Parecon: Life after Capitalism

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One of the distinct pleasures I take away from Star Trek is sharing in the show's fantasy of a post-work society...A similar sense of utopian unreality pervades much of Michael Albert's recent book...

Michael Albert

Reviewed by John Brady

Thursday, June 12 2003, 04:24 PM

One of the distinct pleasures I take away from Star Trek is sharing in the show's fantasy of a post-work society. Make no mistake, the ship's crew and the citizens of the federation's many member planets engage in plenty of activity. They calculate. They plan. They strategize. They attend Starfleet academy. They discover new worlds. They fight. And on and on. But despite all of this action, no one ever really labors. The audience is never privy to the rote, tedious tasks and the physically demanding toil that, even with this fictional society's advanced state of technology, would certainly still be necessary to allow the Federation's citizens to continue to disseminate the tenets of tolerance and liberal humanism to all corners of the known universe. Sure, there are the many computers and holograms to pick up some of the slack, but who makes and programs all those computers? This is the question that sometimes pops into my head as I am watching, and at these moments I will imagine a factory filled with hordes of child laborers on some distant planet sweating away soldering the circuits that allow society to function. Such an image runs counter, of course, to the vision that the show asks us to enjoy, namely the supremely attractive vision of a world where human energy is no longer taken up meeting the basic challenge of necessity, but can instead by dedicated to the nobler pursuits of enlightenment and discovery. The utopian unreality of this vision is part of the fun. For a moment we can imagine a world free not only of toil, but the conflict, alienation, and tedium that almost always attends it.

A similar sense of utopian unreality pervades much of Michael Albert's recent book Parecon: Life After Capitalism. Although because we are dealing not with TV entertainment but with social theory, a genre where the moral and intellectual stakes are measurably higher, I found this utopianism more frustrating than pleasurable. Parecon provides a blueprint for a post-capitalist economy organized around popular participation in all aspects of economic activity: consumption, work, allocation. The goal is to replace the capitalist vices of competition, hierarchy, and possessive individualism with the more humane virtues of solidarity, diversity, and equality. Computers figure prominently in this scenario, too. It is with their help that society is rendered transparent and thus amenable to participatory steering and control. If Star Trek asks us to fantasize about a world beyond work, Parecon asks us to fantasize about a society completely aware of itself and thus beyond politics. Accessing data from across all sectors of the economy, the citizens of a parecon (Albert's shorthand for a participatory economy) collectively participate in planning everything: the outputs of the firms they work for, the allocation of goods, and communal and personal consumption levels. In one exemplary passage, Albert asks us to imagine Tariq, who, accessing his housing cooperative's computer, goes about planning his consumption for the year.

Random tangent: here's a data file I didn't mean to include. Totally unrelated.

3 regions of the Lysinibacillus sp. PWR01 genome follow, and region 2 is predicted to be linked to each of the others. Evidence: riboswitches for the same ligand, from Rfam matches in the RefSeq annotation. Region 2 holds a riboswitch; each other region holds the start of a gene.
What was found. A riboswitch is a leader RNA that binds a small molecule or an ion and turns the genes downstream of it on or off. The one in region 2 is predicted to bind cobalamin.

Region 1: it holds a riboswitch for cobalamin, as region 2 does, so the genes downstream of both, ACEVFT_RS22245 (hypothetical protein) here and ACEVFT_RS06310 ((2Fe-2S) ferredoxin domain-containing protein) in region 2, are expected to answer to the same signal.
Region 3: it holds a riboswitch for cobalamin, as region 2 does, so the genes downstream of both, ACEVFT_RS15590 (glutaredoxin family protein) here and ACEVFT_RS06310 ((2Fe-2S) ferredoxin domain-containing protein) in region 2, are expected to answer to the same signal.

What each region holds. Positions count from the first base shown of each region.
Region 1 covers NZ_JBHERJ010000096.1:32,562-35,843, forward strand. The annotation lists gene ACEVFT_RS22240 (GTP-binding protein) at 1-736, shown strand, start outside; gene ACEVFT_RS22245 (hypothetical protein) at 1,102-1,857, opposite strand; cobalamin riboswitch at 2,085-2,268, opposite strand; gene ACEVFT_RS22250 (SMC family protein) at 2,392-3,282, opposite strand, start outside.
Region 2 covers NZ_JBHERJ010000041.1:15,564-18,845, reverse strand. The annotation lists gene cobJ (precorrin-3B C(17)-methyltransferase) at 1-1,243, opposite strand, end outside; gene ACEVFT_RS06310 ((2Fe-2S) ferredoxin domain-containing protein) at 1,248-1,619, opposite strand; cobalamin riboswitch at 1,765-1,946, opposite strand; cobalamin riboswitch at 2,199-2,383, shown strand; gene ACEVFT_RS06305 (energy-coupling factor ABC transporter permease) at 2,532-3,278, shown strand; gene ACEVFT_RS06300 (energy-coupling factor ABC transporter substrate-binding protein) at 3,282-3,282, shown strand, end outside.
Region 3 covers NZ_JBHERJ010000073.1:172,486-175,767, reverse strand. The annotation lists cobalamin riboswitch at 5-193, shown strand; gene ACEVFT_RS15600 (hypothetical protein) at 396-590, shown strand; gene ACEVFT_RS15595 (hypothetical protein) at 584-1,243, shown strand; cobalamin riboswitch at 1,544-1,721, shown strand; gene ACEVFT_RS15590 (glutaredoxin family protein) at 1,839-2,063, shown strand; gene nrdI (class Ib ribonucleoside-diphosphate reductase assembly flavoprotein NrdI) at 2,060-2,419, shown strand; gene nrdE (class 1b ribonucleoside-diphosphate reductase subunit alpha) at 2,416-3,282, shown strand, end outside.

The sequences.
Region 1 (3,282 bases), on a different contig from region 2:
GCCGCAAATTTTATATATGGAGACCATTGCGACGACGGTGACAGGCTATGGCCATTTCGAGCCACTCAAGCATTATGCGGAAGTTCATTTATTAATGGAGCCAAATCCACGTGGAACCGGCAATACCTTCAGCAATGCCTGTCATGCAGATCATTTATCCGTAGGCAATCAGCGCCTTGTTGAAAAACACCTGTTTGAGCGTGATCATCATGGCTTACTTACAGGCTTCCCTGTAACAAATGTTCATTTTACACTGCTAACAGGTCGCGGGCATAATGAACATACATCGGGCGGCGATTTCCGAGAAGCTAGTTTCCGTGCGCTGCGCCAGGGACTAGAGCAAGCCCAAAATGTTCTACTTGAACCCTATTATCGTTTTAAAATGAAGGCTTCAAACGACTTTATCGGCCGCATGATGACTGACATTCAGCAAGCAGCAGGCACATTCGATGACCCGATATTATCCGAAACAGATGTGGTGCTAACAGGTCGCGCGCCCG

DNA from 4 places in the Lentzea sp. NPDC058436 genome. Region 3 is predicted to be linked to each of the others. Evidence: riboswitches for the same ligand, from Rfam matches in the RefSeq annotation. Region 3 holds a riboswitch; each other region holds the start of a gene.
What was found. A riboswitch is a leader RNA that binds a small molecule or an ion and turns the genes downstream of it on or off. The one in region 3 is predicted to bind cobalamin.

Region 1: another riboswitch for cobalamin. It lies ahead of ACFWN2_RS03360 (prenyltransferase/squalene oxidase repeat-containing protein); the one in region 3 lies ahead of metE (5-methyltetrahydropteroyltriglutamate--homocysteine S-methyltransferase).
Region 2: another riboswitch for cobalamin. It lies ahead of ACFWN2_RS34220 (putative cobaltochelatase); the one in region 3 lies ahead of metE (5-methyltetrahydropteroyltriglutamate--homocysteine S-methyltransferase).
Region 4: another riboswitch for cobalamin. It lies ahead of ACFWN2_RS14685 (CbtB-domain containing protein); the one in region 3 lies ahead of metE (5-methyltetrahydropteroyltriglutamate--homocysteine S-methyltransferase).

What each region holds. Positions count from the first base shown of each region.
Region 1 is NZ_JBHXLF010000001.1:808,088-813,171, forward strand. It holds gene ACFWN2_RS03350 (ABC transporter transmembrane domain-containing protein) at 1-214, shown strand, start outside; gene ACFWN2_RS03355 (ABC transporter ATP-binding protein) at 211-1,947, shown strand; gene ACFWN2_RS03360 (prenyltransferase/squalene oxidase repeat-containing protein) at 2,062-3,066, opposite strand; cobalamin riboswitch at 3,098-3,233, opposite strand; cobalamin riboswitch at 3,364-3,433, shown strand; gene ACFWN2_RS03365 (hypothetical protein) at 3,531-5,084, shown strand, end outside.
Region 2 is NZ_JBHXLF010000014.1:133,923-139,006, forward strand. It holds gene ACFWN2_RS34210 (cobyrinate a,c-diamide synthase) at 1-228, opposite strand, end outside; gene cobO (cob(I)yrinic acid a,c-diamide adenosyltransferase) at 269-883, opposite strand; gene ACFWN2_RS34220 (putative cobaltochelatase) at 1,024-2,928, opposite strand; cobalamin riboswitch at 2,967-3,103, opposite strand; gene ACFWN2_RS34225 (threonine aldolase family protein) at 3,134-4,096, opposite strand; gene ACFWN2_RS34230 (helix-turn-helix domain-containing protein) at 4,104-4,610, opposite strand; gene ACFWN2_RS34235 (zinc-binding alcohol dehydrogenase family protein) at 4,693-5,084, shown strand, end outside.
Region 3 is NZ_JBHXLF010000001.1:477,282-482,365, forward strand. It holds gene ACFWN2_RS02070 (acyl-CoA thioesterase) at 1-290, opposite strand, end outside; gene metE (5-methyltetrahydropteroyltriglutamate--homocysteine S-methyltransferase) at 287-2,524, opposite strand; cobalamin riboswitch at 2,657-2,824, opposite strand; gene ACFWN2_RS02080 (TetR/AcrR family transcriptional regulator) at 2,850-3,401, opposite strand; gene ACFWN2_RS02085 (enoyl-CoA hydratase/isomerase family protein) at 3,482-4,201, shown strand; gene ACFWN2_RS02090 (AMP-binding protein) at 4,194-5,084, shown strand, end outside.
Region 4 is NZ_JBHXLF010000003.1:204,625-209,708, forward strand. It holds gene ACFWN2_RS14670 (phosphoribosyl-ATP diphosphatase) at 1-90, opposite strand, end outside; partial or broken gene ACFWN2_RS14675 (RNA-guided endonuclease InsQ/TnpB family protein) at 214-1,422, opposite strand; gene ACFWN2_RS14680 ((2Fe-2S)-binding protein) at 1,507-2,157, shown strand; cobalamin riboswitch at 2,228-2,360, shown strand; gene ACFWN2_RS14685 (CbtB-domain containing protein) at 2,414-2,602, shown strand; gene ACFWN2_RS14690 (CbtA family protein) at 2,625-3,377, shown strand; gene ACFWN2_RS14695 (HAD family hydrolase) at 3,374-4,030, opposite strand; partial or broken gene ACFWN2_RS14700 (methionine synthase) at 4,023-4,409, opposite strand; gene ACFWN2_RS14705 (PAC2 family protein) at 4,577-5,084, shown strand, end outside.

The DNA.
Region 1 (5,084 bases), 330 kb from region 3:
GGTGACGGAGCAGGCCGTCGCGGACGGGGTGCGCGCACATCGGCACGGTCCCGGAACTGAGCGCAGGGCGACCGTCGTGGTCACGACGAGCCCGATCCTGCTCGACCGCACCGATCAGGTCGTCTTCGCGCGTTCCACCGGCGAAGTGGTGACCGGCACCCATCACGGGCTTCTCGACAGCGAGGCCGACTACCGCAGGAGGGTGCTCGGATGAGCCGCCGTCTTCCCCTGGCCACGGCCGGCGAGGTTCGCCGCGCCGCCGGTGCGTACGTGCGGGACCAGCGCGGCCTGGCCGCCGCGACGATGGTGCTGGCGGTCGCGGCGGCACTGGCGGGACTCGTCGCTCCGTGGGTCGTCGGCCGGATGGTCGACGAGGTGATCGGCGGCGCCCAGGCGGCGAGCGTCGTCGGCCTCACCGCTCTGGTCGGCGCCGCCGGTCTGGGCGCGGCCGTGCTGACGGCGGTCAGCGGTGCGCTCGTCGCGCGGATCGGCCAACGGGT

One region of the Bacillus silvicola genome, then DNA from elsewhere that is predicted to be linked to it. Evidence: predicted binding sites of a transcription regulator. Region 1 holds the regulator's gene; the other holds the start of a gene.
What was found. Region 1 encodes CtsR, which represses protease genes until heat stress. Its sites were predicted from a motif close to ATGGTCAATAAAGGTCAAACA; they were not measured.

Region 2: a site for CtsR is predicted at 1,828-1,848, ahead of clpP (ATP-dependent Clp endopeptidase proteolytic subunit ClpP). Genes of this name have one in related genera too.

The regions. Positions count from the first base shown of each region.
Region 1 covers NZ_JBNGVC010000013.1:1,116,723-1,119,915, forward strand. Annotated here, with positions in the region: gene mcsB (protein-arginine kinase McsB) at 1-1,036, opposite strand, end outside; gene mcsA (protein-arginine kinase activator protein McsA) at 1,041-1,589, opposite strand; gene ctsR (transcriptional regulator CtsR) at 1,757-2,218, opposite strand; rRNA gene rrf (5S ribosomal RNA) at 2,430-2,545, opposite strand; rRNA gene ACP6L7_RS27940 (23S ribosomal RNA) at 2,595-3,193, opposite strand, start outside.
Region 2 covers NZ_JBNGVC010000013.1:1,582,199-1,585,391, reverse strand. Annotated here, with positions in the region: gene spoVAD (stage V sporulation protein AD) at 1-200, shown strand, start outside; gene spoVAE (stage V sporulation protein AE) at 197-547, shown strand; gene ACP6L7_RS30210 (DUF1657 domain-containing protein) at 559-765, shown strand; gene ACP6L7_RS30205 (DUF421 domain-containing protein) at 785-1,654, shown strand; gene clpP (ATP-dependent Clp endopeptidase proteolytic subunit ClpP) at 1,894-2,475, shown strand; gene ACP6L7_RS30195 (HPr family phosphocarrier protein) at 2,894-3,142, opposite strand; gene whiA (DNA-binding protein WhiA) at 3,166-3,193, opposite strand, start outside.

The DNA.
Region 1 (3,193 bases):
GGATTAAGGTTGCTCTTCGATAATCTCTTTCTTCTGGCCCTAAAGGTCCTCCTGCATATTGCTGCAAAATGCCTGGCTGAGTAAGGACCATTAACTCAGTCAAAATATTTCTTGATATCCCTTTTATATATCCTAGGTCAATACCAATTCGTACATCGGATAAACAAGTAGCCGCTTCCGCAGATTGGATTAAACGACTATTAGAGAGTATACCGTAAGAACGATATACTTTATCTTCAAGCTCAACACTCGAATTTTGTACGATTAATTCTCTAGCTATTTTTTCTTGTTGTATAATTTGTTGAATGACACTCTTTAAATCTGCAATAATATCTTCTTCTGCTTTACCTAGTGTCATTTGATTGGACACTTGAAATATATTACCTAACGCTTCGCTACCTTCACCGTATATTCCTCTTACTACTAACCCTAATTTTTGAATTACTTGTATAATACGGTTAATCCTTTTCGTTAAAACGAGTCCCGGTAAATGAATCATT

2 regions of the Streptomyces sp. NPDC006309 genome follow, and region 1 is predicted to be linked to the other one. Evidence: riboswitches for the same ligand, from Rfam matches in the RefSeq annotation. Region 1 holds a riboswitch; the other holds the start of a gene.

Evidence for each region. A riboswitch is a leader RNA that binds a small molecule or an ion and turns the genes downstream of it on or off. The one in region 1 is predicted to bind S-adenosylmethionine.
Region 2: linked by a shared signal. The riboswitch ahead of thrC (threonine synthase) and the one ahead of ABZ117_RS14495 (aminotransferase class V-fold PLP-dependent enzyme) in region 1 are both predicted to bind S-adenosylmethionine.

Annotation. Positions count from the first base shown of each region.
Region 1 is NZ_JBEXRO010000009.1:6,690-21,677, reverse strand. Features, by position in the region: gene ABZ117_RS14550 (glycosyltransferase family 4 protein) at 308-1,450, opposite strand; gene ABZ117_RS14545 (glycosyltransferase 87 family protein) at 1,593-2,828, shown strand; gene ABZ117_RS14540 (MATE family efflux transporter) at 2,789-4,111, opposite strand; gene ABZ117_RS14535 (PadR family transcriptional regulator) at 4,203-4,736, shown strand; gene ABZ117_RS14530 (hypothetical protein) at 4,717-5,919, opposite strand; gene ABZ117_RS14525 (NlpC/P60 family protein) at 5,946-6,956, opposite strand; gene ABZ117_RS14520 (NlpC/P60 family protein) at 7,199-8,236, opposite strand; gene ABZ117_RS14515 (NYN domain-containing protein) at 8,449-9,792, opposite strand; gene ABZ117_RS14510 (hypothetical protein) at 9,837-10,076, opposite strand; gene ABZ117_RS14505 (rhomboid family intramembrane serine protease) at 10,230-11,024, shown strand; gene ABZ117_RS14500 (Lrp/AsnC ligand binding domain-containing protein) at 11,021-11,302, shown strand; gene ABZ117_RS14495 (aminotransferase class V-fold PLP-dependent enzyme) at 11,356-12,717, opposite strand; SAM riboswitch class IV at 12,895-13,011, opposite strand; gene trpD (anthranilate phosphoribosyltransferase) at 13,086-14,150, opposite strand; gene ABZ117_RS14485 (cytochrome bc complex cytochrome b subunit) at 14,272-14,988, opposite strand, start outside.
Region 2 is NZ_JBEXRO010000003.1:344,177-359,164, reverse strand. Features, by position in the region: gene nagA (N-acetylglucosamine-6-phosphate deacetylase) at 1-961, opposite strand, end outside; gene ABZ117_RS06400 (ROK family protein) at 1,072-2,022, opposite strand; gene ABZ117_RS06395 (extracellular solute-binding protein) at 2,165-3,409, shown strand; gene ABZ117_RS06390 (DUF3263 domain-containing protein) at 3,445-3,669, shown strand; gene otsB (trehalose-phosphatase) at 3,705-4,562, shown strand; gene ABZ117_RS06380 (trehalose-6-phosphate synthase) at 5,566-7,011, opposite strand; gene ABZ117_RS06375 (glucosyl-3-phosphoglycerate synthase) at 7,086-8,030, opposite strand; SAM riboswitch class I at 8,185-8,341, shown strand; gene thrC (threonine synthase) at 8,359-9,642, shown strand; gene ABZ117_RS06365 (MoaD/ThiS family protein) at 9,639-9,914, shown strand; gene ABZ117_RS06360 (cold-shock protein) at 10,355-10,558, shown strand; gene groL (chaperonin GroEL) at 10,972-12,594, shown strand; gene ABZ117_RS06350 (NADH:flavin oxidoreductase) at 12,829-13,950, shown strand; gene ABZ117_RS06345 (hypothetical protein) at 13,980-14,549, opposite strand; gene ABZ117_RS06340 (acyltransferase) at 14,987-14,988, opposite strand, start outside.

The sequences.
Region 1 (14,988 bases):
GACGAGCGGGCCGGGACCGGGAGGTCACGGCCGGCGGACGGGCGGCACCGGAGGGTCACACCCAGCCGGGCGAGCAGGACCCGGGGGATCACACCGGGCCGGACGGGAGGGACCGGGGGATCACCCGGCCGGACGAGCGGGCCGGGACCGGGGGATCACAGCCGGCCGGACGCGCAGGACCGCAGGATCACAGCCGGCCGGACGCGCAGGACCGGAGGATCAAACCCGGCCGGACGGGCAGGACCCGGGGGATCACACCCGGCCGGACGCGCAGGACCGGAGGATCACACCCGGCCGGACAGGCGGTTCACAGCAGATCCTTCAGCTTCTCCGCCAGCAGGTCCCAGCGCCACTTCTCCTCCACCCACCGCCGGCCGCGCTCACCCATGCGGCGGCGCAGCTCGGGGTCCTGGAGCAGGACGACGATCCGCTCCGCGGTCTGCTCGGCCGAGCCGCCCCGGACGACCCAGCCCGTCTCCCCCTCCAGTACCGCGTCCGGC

"To develop a personal consumption plan, Tariq consults...estimates of indicative prices, assessments for collective consumption for members of his neighborhood, and average personal consumption estimates, and settles on a 'borrower/loaner' status. To simplify, similar products of comparable quality are grouped together so Tariq needs to express preferences for socks, but not for colors or types of socks; for soda, books, and bicycles, but not for flavors, titles, or styles of each. Statistical studies enable facilitation boards to break down total requests for generic types of records, soda, or bicycles."

As I read this and similar passages, I kept coming back to my Star Trek question: But who makes all those computers? Other questions quickly followed: What happens when they break down? When did Tariq and his compatriots become so self-possessed and self-aware that they could accurately forecast their desires and how best to fulfill them one whole year in advance? And more to the point, what happens in the face of significant disagreement about the economic priorities and values of such society? Negotiating such conflict is part of the function of the public realm, but Albert makes no allowance either for the possibility of disagreement, its persistence, or the necessity of managing it through political action. Instead he places an incredible amount of weight on the clarificatory power of social transparency and the solidarity generating potential of participation. From their computers, individuals will be able to see across the vast expanse of society and into the depths of their own inner lives. Armed with this knowledge, they seem automatically to understand what their tasks are, what their needs should be, and how they should fulfill their obligations to the rest of society. In the end, we are asked to imagine a world in which people have escaped the necessity of conflict, both personal and political. Individuals no longer have to face either their own potentially conflicting desires or each other's potentially divergent visions of what society's guiding values should be. This avoidance of conflict defines the limits of Parecon as both a model for economic justice and a practical guide for radical change.

Parecon is available from Verso 

Copyright © 2003 by John Brady. All rights reserved.

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